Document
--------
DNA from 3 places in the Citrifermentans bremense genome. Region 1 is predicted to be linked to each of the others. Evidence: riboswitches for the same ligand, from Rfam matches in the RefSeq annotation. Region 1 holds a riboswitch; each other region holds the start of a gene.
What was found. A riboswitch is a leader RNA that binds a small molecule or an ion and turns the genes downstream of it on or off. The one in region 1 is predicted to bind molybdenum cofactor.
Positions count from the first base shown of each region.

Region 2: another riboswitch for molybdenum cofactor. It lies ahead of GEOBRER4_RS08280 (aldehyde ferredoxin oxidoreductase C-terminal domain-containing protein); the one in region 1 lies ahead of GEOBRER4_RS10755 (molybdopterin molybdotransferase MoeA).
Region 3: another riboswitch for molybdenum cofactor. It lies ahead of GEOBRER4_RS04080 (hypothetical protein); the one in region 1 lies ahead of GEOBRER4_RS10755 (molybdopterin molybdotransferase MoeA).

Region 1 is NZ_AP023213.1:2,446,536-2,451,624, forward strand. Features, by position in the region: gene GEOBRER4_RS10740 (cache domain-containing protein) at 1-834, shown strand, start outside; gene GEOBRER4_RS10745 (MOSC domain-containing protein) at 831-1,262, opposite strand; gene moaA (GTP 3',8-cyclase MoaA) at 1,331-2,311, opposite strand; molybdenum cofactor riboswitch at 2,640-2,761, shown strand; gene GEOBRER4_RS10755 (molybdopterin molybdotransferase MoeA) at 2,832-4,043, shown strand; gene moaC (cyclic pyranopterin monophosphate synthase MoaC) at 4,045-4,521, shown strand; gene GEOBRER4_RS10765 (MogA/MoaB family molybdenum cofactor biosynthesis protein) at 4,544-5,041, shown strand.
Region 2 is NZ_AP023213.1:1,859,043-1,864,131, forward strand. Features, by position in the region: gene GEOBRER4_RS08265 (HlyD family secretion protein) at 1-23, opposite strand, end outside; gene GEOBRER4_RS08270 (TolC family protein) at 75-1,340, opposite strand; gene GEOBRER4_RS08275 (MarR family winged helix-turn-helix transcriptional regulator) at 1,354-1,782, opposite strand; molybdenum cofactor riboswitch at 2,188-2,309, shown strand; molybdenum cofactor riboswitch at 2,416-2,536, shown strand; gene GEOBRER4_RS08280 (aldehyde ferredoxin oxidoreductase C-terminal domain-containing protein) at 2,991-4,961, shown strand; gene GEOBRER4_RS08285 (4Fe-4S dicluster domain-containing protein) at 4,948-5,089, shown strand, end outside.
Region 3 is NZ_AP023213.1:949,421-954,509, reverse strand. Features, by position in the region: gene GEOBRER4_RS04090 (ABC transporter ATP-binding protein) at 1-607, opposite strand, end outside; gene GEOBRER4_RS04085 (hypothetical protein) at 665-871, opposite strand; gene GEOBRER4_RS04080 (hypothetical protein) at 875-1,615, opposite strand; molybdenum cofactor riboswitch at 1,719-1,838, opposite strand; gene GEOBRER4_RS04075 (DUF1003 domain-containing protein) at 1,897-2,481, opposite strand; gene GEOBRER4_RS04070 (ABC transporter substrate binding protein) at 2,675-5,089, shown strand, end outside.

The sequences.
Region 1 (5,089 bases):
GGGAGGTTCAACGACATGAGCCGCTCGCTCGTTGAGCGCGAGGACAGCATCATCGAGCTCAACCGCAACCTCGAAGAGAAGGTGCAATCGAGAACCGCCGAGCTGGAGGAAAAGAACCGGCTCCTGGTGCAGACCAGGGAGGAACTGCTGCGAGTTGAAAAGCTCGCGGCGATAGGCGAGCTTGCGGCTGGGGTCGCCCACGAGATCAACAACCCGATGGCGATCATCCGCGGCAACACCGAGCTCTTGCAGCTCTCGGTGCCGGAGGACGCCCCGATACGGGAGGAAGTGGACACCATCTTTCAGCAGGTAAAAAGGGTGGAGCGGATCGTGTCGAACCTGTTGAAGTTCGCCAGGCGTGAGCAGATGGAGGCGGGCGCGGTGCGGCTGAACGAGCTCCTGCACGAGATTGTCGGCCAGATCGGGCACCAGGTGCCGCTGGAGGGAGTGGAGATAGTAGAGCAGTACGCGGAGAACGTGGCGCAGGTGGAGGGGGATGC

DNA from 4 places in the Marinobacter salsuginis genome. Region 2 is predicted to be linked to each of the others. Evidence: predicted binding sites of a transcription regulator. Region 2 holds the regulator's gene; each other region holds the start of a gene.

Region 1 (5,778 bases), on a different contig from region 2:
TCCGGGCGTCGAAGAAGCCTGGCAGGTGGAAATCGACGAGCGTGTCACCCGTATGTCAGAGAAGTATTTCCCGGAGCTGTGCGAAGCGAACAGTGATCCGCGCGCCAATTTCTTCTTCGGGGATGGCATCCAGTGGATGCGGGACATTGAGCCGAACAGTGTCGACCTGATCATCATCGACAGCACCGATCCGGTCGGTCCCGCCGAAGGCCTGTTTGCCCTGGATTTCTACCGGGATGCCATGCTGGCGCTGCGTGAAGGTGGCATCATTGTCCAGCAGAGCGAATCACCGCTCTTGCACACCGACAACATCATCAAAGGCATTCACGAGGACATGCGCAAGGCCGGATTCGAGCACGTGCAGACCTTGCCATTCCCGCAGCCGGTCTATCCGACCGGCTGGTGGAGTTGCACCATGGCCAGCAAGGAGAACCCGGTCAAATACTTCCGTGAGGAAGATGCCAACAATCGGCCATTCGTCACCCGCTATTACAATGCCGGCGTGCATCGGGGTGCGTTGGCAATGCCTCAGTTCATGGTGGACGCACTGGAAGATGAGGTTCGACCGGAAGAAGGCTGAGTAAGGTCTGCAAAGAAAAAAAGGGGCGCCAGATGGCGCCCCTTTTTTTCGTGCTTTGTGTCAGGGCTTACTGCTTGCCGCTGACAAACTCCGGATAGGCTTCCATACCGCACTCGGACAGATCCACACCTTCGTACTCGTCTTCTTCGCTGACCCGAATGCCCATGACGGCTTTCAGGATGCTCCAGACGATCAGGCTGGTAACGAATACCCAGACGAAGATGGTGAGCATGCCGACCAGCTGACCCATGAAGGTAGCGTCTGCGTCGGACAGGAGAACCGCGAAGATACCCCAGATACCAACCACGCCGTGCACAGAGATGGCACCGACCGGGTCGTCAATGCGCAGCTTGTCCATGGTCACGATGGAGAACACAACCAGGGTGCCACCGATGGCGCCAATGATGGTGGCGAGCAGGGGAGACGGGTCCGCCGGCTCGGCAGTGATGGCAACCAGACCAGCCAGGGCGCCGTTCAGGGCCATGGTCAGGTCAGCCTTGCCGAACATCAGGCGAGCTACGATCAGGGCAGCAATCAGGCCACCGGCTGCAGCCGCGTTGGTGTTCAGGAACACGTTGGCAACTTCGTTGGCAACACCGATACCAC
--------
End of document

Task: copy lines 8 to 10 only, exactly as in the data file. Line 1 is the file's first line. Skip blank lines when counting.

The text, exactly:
Region 3 is NZ_AP023213.1:949,421-954,509, reverse strand. Features, by position in the region: gene GEOBRER4_RS04090 (ABC transporter ATP-binding protein) at 1-607, opposite strand, end outside; gene GEOBRER4_RS04085 (hypothetical protein) at 665-871, opposite strand; gene GEOBRER4_RS04080 (hypothetical protein) at 875-1,615, opposite strand; molybdenum cofactor riboswitch at 1,719-1,838, opposite strand; gene GEOBRER4_RS04075 (DUF1003 domain-containing protein) at 1,897-2,481, opposite strand; gene GEOBRER4_RS04070 (ABC transporter substrate binding protein) at 2,675-5,089, shown strand, end outside.

The sequences.
Region 1 (5,089 bases):